Traceability is an ongoing concern for the textile industry. Technologies such as barcodes, QR codes and RFID tags have been put in place to enhance supply chain transparency, but they often fail to provide complete traceability. Researchers at the University of Borås in Sweden have developed a novel coded yarn-based tracking system that promises to overcome existing limitations and deliver improved traceability.
In the new system, intelligent yarns are fully integrated into textiles during the manufacturing stage to produce traceability tags. The coded yarns contain special optical features and, as a result, create an ‘optical stamp’ or pattern for traceability on the surface of woven or knitted fabrics. The tags are created by using a combination of coded yarns having different and distinguishable optical features, or yarn classes.
According to researchers, the coded yarns work much in the same vein as barcodes, where lines of varying widths and spacing represent digits, and a set of lines represents the full code. Similarly, a coded yarn's unique optical features represent a digit, with a sequence of coded yarns representing a complete code. The full code can be altered or controlled by changing the coded yarns’ sequence in the textile.
“Barcodes and RFIDs possess low security against copying and reproduction, which means an identical tag can easily be reproduced and placed with a counterfeit product,” the researchers explain in a technical paper published in the Journal of Manufacturing Systems. “The tracking tags are removed at the point of sale (POS). Therefore, it becomes difficult to trace back the history of a textile product after POS.”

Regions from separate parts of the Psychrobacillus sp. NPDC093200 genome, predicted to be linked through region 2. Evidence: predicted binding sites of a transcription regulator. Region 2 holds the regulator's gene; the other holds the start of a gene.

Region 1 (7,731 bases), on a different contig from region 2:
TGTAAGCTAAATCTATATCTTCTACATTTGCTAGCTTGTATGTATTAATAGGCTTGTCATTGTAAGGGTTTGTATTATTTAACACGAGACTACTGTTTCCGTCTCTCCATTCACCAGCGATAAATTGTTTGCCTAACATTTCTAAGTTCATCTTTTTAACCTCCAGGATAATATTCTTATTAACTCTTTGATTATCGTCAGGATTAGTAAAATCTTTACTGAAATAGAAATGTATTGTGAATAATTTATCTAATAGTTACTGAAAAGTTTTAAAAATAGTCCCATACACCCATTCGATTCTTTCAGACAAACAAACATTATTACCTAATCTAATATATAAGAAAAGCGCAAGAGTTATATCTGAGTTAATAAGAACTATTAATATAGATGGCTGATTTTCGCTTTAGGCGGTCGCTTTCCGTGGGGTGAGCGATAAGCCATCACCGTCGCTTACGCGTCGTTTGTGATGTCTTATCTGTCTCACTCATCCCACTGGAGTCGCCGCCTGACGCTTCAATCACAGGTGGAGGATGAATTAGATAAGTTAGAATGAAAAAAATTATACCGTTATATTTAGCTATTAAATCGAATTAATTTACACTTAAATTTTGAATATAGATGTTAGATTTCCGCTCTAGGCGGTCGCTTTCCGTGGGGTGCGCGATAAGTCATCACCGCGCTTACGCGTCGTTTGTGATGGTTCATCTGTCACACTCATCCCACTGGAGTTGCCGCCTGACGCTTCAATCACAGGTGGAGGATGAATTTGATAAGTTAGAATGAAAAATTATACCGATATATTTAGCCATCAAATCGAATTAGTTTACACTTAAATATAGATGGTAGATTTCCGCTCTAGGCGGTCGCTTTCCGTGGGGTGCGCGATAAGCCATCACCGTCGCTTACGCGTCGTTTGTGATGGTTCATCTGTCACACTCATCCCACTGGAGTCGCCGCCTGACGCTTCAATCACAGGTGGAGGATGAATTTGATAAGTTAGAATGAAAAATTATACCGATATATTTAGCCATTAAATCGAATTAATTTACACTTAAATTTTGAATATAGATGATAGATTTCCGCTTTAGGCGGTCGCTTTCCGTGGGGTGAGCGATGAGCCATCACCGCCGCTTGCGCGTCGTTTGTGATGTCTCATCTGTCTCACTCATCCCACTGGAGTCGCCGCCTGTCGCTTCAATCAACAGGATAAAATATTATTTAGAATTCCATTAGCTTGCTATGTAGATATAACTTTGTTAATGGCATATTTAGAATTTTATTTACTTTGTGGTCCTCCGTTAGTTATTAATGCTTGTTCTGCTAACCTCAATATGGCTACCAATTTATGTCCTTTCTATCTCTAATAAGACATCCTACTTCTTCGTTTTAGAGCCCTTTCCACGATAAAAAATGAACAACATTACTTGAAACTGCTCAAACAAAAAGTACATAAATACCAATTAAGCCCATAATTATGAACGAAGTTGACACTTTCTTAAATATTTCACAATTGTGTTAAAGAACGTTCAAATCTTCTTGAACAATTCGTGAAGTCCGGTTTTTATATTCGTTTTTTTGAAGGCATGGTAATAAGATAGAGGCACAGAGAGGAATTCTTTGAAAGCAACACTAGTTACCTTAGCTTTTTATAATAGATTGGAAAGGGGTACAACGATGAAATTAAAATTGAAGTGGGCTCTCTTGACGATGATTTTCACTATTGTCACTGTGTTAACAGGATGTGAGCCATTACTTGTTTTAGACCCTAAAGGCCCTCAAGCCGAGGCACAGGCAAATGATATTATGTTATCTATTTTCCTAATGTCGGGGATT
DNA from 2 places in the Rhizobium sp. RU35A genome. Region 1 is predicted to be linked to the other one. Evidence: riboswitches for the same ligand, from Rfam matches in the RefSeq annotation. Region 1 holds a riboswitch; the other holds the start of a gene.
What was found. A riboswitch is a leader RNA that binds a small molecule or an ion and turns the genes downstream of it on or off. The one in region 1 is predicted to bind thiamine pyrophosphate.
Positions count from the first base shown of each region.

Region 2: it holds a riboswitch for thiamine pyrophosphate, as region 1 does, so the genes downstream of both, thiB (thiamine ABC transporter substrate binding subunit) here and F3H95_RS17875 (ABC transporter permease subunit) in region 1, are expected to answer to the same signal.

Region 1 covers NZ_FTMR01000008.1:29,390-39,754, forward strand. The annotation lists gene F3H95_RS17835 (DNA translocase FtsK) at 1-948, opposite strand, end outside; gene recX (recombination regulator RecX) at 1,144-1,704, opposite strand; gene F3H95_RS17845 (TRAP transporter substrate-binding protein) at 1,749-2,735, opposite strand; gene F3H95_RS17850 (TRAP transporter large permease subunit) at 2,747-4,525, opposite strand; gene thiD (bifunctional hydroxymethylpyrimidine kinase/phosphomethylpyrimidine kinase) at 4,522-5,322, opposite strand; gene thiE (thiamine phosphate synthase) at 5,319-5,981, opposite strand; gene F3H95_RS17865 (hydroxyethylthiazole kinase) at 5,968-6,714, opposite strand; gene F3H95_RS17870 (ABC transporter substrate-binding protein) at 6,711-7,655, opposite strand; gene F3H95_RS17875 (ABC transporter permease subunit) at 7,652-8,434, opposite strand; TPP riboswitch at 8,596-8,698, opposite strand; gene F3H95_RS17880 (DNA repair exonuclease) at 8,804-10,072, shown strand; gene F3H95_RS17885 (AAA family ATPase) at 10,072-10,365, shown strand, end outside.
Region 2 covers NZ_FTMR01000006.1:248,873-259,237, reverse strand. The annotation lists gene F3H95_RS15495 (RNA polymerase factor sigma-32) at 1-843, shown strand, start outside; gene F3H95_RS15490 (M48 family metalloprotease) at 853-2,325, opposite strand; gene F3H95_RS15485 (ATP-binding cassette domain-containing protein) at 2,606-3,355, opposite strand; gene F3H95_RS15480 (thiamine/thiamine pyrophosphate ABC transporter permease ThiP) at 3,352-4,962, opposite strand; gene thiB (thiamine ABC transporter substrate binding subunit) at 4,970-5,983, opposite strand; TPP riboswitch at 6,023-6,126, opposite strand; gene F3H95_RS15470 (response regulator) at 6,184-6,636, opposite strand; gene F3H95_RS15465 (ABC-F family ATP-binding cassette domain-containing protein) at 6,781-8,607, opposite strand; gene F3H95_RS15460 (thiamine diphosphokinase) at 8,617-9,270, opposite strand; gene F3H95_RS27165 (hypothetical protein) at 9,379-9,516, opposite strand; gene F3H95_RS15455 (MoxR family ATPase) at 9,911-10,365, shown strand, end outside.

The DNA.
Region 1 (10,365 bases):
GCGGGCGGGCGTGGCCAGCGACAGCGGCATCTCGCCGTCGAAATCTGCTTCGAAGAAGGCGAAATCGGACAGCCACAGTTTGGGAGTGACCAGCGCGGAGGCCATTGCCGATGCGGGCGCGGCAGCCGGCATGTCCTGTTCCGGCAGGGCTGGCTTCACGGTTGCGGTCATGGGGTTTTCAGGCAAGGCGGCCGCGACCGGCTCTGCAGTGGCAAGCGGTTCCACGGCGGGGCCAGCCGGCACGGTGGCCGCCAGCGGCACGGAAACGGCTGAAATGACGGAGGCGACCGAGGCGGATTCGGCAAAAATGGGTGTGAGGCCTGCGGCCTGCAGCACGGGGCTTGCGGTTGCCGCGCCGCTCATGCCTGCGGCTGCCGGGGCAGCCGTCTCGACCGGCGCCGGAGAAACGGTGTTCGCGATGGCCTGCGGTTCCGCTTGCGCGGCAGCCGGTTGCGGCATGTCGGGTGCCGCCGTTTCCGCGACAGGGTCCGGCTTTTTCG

As an integral part of the textile, coded yarns tags cannot be removed. This means that not only is traceability extended beyond POS, but it can also help in ensuring proper product care, recycling and return. Unlike RFIDs, coded yarns do not alter the feel of textiles and can be processed in textile recycling without issue.
“Since the reproduction of these tags is not easy like other tags, including barcodes and RFIDs, they can provide enhanced security to textile products from counterfeits. Further, from the economic aspect, yarn-based tags are normal textile, therefore, there is no need of special material components and in-house production in a textile industry can be done,” the researchers added.
The new technology is a step in the right direction, but more fine-tuning of the technology is needed before coded yarns are ready for market. According to researchers, further improvements are needed on tag readability — such as fixed identification marks to direct reading and decoding.